Wednesday, December 12, 2007

See links to peace related events for Houston, Texas at the end of this blog page.


Peace Tree Wishes

At the urgent suggestion of a fellow congregant, the Peacemaking Council agreed to join Yoko Ono’s Peace Tower created in commemoration of John Lennon. Rather than compete with the Mitten Tree that will collect donations for the homeless, an imitation tree made of a lighted spiral is set in place of the Sunday floral arrangement at the front of the sanctuary. Thoughts for peace can be written on the backs of copied cutouts of the groups peace logo and hung with hope that this war, that all of its devastation and loss, will soon end.

After the holidays, a photograph of the peace tree, along with the writings, will be collected and mailed to join others in Raykjavik, Iceland as part of the Yoko and John Lennon Imagine Peace Tower. The tower is a beam of light featuring the words 'imagine peace' in 24 languages. It will be lit every year from October 9 to December 8th. October 9th is John Lennon’s birthday while December 8th is the anniversary of his death. Over half a million wishes from all over the world will be put in a series of capsules and placed on the island surrounding the Imagine Peace Tower. Peace messages can be sent to site.


The Peacemaking Council has been more active than this blog site would attest.

Attorney Dave Salinsky conducted a mediation workshop on May 19th, focusing on family conflicts and settlements. Mr. Salinsky is a 1984 graduate of Tulane University School of Law in New Orleans where he served on the Moot Court Board and was selected for the Order of the Barristers. He relocated to Houston following law school, working for a number of law firms before opening his own firm in 1992. In addition to his primary practice with family cases he also handles wills, real estate and general civil litigation. Since 1998 Mr. Salinsky has served as an associate municipal judge for the City of Webster.

Immediately following the mediation workshop, the Peacemaking group began planning for the third event. The second peace vigil, held October 7, 2007, was part of a larger Unitarian Universalist faith event. It was followed by a day of fasting for peace.

The vigil was held in the Bay Area Unitarian Universalist Church sanctuary. That evening, the sanctuary lighting was kept dim to strengthen the simplicity of the vigil. Dove cut-outs taped to the partition behind the podium, a series of flags with the word “peace” depicted in various languages, and a larger peace flag were position about the church. A small table that is usually home to service flowers was position before the podium. Following UU Reverend Matt Tittle’s homily and lighting of the chalice, candles placed on the table were lit: one each for the U.S. and Iraq soldiers who have died. Other candles were lit for the children who have died, their parents, for all families and for those still in harms way and, finally, for all those affected by the war in Iraq.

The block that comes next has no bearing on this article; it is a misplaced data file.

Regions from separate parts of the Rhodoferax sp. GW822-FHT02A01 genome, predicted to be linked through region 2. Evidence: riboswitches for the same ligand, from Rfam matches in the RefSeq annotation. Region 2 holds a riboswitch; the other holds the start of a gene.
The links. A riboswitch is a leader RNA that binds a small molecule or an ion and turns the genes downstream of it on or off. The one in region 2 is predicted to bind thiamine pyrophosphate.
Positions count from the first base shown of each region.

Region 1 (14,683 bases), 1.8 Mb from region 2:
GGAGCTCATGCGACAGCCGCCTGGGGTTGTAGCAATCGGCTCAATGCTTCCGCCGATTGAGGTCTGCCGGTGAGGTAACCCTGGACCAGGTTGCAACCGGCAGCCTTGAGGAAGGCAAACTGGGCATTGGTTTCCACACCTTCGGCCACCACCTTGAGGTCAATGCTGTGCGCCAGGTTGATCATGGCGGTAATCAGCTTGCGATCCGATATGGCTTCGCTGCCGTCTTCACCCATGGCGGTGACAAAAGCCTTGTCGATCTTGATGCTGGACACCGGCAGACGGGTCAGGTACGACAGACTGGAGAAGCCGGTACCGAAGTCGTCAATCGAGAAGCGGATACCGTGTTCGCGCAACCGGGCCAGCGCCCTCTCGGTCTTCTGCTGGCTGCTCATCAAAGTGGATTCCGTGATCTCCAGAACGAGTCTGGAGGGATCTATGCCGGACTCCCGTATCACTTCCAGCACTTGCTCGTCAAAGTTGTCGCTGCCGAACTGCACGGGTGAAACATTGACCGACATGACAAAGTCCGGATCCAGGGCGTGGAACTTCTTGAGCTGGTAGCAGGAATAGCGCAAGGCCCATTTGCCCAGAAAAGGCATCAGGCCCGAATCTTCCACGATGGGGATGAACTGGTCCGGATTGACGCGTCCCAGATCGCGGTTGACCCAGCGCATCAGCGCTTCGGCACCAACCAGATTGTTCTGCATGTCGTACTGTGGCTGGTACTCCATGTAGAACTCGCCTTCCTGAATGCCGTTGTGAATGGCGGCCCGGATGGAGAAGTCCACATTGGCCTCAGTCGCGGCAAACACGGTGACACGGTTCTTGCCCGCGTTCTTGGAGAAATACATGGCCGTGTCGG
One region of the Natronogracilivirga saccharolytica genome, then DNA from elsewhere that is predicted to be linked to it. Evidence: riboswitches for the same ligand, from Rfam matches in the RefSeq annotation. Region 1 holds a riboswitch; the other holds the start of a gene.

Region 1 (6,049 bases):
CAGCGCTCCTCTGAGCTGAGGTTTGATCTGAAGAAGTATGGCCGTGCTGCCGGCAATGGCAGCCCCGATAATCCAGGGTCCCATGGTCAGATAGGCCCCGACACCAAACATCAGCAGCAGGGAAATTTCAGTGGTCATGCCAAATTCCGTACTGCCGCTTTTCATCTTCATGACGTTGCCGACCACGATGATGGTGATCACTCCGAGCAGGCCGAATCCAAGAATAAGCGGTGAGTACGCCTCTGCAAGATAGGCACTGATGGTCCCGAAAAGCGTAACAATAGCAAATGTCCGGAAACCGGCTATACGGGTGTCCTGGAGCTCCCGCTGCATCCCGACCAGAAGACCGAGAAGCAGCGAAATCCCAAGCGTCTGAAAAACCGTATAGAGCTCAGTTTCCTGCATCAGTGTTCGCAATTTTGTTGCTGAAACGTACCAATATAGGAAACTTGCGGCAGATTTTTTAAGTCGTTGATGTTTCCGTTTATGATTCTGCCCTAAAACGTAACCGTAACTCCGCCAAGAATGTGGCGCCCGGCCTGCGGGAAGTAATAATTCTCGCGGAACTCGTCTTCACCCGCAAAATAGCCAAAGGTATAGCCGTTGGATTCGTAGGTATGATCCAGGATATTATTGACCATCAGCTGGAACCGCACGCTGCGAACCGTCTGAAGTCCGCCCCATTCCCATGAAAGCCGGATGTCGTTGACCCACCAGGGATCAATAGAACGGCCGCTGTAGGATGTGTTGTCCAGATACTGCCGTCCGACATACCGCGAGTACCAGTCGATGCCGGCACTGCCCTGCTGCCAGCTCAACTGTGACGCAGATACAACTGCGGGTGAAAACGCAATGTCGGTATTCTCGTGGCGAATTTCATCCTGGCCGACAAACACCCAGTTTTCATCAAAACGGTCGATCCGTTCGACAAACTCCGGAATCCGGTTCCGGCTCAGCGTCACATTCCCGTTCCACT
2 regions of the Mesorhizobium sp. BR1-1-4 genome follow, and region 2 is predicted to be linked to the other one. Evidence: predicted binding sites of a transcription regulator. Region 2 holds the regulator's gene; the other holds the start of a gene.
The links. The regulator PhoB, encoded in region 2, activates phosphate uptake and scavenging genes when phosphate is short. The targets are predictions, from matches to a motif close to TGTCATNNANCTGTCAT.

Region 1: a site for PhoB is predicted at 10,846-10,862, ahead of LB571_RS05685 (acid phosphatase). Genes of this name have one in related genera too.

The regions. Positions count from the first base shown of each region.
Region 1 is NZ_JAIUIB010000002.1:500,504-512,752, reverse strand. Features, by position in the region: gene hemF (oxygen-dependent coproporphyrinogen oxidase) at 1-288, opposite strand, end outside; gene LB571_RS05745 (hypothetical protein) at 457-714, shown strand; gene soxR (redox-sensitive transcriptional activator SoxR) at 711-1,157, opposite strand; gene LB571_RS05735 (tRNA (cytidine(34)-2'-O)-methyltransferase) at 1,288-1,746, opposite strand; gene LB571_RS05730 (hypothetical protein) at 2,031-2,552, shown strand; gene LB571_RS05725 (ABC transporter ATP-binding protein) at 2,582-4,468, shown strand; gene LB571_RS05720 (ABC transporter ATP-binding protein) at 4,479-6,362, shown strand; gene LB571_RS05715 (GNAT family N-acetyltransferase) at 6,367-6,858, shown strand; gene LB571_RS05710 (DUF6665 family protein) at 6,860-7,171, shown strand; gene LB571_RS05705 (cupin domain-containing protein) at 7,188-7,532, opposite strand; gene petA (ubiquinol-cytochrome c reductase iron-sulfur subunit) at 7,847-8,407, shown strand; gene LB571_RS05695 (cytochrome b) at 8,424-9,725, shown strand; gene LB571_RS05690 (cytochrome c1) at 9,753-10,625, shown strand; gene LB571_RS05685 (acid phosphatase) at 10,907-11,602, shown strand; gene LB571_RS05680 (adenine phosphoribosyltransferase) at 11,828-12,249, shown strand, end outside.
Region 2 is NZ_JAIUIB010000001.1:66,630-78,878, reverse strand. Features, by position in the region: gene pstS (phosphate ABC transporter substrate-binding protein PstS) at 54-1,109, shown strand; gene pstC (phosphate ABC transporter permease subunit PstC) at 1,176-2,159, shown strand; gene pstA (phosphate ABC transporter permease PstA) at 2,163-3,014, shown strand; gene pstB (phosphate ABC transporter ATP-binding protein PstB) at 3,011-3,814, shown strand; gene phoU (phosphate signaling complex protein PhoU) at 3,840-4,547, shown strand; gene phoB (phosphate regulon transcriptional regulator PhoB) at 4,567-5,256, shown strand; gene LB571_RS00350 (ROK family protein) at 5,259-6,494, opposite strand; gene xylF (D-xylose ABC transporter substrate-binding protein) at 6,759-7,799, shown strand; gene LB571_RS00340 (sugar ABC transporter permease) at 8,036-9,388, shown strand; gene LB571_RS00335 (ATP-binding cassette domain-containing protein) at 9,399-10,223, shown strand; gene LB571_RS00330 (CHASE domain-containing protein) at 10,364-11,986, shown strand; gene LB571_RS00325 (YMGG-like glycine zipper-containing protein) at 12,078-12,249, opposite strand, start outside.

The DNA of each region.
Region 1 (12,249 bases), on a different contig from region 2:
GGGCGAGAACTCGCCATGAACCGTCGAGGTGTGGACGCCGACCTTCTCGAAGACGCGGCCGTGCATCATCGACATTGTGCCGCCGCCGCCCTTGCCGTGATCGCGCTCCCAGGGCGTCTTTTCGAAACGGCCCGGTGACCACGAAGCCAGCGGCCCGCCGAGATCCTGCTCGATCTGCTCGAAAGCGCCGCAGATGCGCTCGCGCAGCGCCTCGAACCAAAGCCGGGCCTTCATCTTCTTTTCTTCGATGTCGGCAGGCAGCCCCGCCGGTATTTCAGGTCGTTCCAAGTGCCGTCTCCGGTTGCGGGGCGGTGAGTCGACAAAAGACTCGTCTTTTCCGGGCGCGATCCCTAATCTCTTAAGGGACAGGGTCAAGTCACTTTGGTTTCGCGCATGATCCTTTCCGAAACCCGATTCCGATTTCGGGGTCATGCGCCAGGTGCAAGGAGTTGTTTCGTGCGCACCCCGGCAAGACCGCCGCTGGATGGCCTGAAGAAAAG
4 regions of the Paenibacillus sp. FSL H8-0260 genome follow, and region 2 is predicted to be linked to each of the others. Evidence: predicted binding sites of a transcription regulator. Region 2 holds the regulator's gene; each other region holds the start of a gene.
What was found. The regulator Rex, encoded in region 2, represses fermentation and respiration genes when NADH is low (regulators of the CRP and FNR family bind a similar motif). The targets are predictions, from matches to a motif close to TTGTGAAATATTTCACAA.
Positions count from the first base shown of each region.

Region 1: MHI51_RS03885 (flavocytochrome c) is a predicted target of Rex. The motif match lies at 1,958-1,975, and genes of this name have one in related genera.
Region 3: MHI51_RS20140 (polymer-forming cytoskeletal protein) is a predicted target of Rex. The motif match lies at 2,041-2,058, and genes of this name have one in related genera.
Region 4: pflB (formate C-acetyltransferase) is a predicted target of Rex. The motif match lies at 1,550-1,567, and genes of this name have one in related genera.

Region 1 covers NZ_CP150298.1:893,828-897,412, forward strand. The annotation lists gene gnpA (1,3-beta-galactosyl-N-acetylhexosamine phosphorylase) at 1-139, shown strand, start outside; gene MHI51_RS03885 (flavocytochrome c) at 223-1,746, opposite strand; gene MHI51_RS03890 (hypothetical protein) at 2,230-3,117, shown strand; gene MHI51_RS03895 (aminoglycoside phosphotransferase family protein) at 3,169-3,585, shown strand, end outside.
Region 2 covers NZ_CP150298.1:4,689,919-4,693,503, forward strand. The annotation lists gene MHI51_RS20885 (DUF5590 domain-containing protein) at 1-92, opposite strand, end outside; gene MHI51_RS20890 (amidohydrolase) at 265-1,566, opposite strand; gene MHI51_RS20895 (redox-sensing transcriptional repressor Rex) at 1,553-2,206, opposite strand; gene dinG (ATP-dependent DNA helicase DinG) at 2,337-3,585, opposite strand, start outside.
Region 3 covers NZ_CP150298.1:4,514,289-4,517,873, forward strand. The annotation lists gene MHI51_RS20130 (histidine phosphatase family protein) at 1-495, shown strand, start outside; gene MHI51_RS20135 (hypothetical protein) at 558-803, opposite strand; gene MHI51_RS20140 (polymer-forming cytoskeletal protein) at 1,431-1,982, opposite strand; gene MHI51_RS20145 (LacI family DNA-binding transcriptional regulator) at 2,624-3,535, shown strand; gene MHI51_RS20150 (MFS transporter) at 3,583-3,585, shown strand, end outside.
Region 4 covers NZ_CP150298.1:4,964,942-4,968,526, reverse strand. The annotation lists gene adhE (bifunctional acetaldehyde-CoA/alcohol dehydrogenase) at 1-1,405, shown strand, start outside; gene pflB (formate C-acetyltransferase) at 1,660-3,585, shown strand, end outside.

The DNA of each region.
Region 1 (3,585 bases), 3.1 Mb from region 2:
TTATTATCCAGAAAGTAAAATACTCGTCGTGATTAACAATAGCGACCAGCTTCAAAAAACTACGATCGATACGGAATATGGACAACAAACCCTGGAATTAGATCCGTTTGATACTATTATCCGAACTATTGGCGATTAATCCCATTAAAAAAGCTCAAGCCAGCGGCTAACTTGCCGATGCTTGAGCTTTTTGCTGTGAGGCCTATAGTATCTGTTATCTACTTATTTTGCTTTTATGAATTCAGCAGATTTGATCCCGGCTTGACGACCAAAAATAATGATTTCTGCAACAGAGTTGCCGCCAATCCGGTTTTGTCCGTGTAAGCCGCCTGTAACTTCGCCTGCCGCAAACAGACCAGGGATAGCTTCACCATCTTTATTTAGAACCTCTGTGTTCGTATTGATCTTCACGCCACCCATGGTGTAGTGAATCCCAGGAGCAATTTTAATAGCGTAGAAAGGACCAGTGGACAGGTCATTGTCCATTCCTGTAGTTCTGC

While the first vigil was held for peace, this event focused on ending the war in Iraq. Peacemaking group leader, Brenda C., implored, “We must end the shattering of Iraqi and American lives by offering American generosity and support, but not control, for international and nongovernmental efforts to assist Iraqis in making peace and rebuilding their country, while swiftly and safely bringing home all American troops. American culture society, and policy are addicted to violence at home and overseas. The day we officially call Columbus Day is overlaid with a history of violence and conquest. In our time, the hope of a decent future is endangered by an unnecessary, morally abhorrent, and disastrous war. Ending this war can be the first step toward a policy that embodies a deeper, broader sense of generosity and community at home and in the world. We are joining together . . . . with millions of faithful Americans in local communities across the nation who believe in changing the course of our nations priorities from Conquest to Community and Violence to Reverence.”

Julia Ward Howe’s Mother’s Day Proclamation was read. Written in 1870 as a call for peace, it is relevant today, and reads in part:

Say firmly, ‘We will not have great questions decided by irrelevant agencies. Our husbands shall not come to us, reeking with carnage, for caresses and applause. Our sons shall not be taken from us to unlearn all that we have been able to teach them of charity, mercy, and patience. We women of one country will be to tender of those of another country to allow our sons to be trained to injure theirs. From the bosom of the devastated earth a voice goes up with our own. It says, ‘Disarm, Disarm!’ The sword of murder is not the balance of justice! Blood does not wipe out dishonor nor violence indicate possession.

Numbers current to that evening of those who died or wounded were sited. As of that evening, there were more than 3800 United States fatalities and 28,000 wounded. There were at least 75,000 Iraqi civilians killed although one study claimed that number was more than 600,000. Over a million Iraqis have fled their home country while many do not have enough drinking water or electricity. Iraqi unemployment is soaring. As of October 2007, the cost of the war in Iraq is more than $457 BILLION, not including veterans’ healthcare and disability payments, and income losses. Since the vigil, the U.S. fatalities total 3,880 with 28,451 wounded. At least 77,000 Iraqi civilians have died. The cost in military spending has reached $473 billion.

These somber statistics were followed by a presentation of Bringing the War Home On the Road with Eyes Wide Open. The DVD film, produced by American Friends Service Committee, features a pair of boots honoring each U.S. military fatality along with a field of shoes to memorialize the Iraqis killed. The film explores the history, cost and consequences of the war. For more information, visit their web site at

Those attending were invited to fast for peace the following day. “Just as Isaiah called the People of Israel to hear the Yom Kippur fast as a call to feed the hungry, just as Jesus fasted in the wilderness, just as Christians through Lenten fasting and Muslims through Ramadan fasting have focused on spiritual transformation, just as Mahatma Gandhi, Cesar Chavez and others drew on fasting to change the course of history, so we cal on all our communities of faith to draw now on fasting as a path toward inner spiritual transformation and outward social transformation.” Those attending then broke bread together as a “sign of our commitment to work together for peace and an end to violence. This shared bread will be a sign of our covenant with one another as individuals and as communities to stand against the war in Iraq, and to work with one another to stand against violence in our communities and around the world.”